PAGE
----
That’s the $64,000.00 question whose answer has evaded those asking it generation after generation. Everyone wants to know “why” something happened in order to escape the pain of the experience. If we could know why, perhaps we could avoid the suffering.
Ours is a world that goes to great lengths to avoid pain; no one likes to experience pain. Why experience it when it can be avoided?
Some of life’s greatest experiences put us in the direct path of pain. Who wants to experience the death of loved ones or the pain of loved ones moving far away? If we fear pain to the point of avoiding its very appearance, we rob ourselves of the joy that accompanies living.
Like you, I have had my fair shake of painful experiences. I wish that I could have avoided those times, but there are moments in life when one can’t avoid pain. When my mother passed away in 2008, I wasn’t able to get back from Africa in time to see her before she died. In our last conversation we had just 3 days before her passing, she said to me on the phone, “I’ll get through this.” The next day she slipped into a coma and was gone 2 days later. How I regretted not seeing her one more time before she left us. The pain of her passing was bad enough, the pain of not being with her to say goodbye was another ache I wish I could’ve avoided.
When my brother Matthew was near death 3 years ago, I remembered missing being by mom’s bedside – I promised myself to be with him every minute I possibly could. I have lived away from my family for so long as a missionary in Africa, I wondered if I would even be needed. As Matthew’s home going drew ever closer, he made it known to me he was glad I was around. The most precious memory I have of those horrible days in the hospital was when he asked me, “You’re not leaving, are you?” My reply was, “No, I’m right here.” As painful as that experience was, I don’t regret going through it. I chose to be there and I’m so glad I did.
When war erupted in Burundi, we chose not to leave. Would we have been wrong for leaving? I don’t think so, but we chose to stay with the church members who we had grown to love. It was a 9-year season of painful experiences, watching the nation we had grown to love suffer in great pain. At the end of that season, we chose to move on to start all over again and plant another church. Leaving was very hard; it would have been easier if we hadn’t grown to love the people so much.
Love puts us at risk.
Now imagine Jesus. He willingly took the risk of loving us when we were unlovable. He, our Elder Brother (Romans 8:29) could have chosen not to risk rejection, misunderstanding, and death at the hands of those He came to save. Willingly, He put Himself in the path of unimaginable pain and sorrow – but He did so because He considered the outcome to be worth it.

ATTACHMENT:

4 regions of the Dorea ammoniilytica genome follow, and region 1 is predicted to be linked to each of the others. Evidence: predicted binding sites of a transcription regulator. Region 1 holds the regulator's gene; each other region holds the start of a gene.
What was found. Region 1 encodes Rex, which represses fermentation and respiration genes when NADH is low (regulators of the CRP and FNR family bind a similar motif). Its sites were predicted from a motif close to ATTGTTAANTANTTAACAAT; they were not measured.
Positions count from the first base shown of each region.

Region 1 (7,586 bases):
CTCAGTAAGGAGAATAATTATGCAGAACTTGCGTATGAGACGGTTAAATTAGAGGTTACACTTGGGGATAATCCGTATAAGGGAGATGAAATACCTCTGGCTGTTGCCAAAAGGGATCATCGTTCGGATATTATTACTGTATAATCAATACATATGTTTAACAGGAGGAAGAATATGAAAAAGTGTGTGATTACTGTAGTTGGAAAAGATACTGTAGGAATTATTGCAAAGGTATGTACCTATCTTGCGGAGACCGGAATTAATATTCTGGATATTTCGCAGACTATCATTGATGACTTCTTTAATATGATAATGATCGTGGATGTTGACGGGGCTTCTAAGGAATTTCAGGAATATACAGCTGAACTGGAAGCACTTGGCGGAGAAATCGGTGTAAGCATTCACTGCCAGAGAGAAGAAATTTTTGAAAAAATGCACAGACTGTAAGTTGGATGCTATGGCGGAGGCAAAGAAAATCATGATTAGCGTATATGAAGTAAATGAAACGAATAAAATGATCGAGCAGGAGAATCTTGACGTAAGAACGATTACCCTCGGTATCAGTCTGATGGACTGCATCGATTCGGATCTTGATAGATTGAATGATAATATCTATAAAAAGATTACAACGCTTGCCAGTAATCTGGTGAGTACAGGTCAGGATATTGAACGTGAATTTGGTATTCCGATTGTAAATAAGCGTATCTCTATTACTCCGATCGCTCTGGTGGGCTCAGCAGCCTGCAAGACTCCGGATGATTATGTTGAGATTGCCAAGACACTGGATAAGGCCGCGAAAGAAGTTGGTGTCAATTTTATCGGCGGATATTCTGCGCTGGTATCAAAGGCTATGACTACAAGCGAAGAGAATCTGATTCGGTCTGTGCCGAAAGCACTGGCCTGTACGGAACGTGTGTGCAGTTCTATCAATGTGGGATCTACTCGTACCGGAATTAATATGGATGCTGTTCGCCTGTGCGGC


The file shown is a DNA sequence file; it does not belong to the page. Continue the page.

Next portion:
When I ponder the fact that He thinks of me as worth His death, I am overcome with wonder. Wonder over how I could have been worth everything He went through, but He reckons I am worth it. He risked it all for me because He loves me.
I’ve heard it said the measure of pain we feel at the loss of someone we love is the measure of the love we have for them. Jesus felt great pain; His was a greater loss than we can imagine for not only did He experience physical death (Matthew 27:50), He experienced the absence of His Father’s presence Who had never been apart from Him until the moment He was crucified (Matthew 27:46). He experienced total and complete abandonment and rejection, a spiritual death, so that we wouldn’t have to. Because of Him, we have the opportunity to receive the forgiveness and acceptance of a Father Whose love is boundless. Now it is up to us, what will we choose, to become a part of the family or remain estranged? The choice is ours for He wants us to become willing members of the family – not forced servants.
The pattern Jesus set for us in His sacrifice gives meaning to the pains we experience in life. Every pain, every scar, has it’s meaning. It may be that those reasons aren’t going to be revealed in our lifetime – but they certainly will be revealed in the lifetimes of those who will follow us. As a family, we have been reading the biography of Adoniram Judson (I highly recommend this book, click here to preview) and we have cried tears in reading of his lifelong journey. Who knew that his son, Edward Judson, would be the one to pen the following:
“Suffering and success go together, if you are succeeding without suffering, it is because others before you have suffered, if you are suffering without succeeding, it is that others after you may succeed.”
This is the wonder of the God we serve: He takes our pain and uses it as stepping-stones for those who come after us to succeed. How He does that is His miracle, but it is the pattern He set in place with His Son. His suffering has allowed us to experience the ultimate success: becoming part of His family. His pain became our success and now, in turn, we can do the same.
Hast thou no scar’
No hidden scar on foot, or side, or hand’
I hear thee sung as mighty in the land,
I hear them hail thy bright ascendant star,
Hast thou no scar’
Hast thou no wound’
Yet I was wounded by the archers, spend,
Leaned Me against a tree to die; and rent
By ravening beasts that compassed Me, I swooned:
Hast thou no wound’
No wound, no scar’
Yet, as the Master shall the servant be,
And, pierced are the feet that follow Me;
But thine are whole: can he have followed far
Who has no wounds nor scar’
– Amy Carmichael, Missionary to India